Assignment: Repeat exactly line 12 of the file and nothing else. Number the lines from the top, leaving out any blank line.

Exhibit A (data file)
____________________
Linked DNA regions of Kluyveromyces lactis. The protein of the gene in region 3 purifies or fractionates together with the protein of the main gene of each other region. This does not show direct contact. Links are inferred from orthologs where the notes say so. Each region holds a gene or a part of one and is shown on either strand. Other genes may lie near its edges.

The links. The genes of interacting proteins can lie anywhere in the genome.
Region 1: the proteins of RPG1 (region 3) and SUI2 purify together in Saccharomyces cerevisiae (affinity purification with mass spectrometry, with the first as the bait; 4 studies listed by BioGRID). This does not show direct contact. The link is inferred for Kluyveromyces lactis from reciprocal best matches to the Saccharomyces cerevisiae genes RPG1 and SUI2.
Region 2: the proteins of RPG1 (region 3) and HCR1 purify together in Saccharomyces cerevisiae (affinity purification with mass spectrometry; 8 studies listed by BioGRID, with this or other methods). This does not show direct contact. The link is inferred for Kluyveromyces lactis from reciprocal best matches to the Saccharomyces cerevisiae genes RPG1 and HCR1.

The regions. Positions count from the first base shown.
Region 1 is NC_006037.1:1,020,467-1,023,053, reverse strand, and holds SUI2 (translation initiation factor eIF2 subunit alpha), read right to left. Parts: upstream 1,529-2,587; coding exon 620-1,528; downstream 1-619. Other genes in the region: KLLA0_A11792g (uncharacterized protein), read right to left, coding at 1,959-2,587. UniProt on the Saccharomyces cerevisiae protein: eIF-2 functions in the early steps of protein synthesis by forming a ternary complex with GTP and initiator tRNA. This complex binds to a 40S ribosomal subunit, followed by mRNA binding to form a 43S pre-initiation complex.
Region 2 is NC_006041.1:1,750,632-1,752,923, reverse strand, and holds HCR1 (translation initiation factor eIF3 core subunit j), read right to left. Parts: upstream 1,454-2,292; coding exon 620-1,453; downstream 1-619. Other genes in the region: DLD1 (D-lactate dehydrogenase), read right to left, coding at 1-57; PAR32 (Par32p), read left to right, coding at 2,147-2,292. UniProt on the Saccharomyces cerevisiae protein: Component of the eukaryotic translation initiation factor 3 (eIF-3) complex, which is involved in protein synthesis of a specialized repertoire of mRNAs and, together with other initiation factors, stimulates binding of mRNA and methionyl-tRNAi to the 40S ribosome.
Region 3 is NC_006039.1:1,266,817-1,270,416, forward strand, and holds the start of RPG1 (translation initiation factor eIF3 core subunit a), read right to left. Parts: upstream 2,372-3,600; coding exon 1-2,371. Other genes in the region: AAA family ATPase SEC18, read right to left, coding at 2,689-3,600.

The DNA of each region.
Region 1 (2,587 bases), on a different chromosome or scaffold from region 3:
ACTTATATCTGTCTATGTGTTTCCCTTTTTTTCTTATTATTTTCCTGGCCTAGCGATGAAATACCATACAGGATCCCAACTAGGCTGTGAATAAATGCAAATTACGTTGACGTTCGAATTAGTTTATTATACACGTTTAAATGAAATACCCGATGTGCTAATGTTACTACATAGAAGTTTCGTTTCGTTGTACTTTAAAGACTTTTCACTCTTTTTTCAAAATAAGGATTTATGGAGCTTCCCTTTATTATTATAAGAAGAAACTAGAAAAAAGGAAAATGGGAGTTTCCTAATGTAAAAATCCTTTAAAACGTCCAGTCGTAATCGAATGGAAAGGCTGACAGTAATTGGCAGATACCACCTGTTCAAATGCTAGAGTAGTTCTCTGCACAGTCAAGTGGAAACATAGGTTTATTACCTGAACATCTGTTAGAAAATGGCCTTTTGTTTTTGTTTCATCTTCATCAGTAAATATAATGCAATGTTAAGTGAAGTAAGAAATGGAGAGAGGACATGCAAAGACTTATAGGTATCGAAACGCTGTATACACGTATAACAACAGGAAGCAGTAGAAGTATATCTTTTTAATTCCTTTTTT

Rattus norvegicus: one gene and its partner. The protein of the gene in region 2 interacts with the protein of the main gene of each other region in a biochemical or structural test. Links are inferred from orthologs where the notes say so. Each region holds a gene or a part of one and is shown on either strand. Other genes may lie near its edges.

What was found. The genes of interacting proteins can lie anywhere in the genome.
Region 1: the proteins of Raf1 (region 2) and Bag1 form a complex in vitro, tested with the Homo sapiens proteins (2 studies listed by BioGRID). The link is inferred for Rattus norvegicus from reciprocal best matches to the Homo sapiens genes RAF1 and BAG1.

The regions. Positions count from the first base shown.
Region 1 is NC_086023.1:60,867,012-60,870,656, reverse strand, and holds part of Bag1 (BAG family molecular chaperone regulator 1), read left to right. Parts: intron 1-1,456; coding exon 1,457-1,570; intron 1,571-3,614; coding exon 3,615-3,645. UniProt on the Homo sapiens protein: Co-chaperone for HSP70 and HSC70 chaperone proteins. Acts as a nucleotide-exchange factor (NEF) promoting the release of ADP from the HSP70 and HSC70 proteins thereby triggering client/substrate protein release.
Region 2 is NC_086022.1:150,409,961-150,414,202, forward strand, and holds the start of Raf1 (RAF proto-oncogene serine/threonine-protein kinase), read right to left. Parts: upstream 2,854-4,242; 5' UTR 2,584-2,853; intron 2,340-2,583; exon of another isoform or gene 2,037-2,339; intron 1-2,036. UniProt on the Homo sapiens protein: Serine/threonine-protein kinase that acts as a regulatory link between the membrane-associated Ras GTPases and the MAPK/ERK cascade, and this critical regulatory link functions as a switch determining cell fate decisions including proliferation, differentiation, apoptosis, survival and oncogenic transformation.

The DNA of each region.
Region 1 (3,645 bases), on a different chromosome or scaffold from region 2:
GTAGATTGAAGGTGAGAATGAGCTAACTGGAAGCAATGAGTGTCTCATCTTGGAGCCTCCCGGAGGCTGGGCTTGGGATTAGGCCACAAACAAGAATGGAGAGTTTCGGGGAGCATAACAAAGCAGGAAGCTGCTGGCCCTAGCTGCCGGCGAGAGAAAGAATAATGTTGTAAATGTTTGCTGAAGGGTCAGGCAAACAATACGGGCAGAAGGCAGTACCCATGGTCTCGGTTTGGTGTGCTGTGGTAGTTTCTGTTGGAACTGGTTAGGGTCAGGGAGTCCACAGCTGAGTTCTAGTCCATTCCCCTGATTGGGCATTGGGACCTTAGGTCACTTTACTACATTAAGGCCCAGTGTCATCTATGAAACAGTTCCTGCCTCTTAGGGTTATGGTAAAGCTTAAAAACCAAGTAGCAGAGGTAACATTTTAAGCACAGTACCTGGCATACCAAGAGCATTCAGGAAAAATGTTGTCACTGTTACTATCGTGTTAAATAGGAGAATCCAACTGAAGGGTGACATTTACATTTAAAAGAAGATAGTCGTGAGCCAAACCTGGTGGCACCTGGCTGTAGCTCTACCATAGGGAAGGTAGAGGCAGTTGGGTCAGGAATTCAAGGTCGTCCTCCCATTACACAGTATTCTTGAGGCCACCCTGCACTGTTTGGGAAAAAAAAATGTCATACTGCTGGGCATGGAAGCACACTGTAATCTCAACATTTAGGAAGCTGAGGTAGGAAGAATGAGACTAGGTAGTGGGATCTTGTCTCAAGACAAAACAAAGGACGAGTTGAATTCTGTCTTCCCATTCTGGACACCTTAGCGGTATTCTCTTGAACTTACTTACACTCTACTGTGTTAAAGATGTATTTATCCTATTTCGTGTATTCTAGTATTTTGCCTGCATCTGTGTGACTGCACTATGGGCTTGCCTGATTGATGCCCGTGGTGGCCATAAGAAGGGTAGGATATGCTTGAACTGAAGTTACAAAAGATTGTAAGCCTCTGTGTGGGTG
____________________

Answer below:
Rattus norvegicus: one gene and its partner. The protein of the gene in region 2 interacts with the protein of the main gene of each other region in a biochemical or structural test. Links are inferred from orthologs where the notes say so. Each region holds a gene or a part of one and is shown on either strand. Other genes may lie near its edges.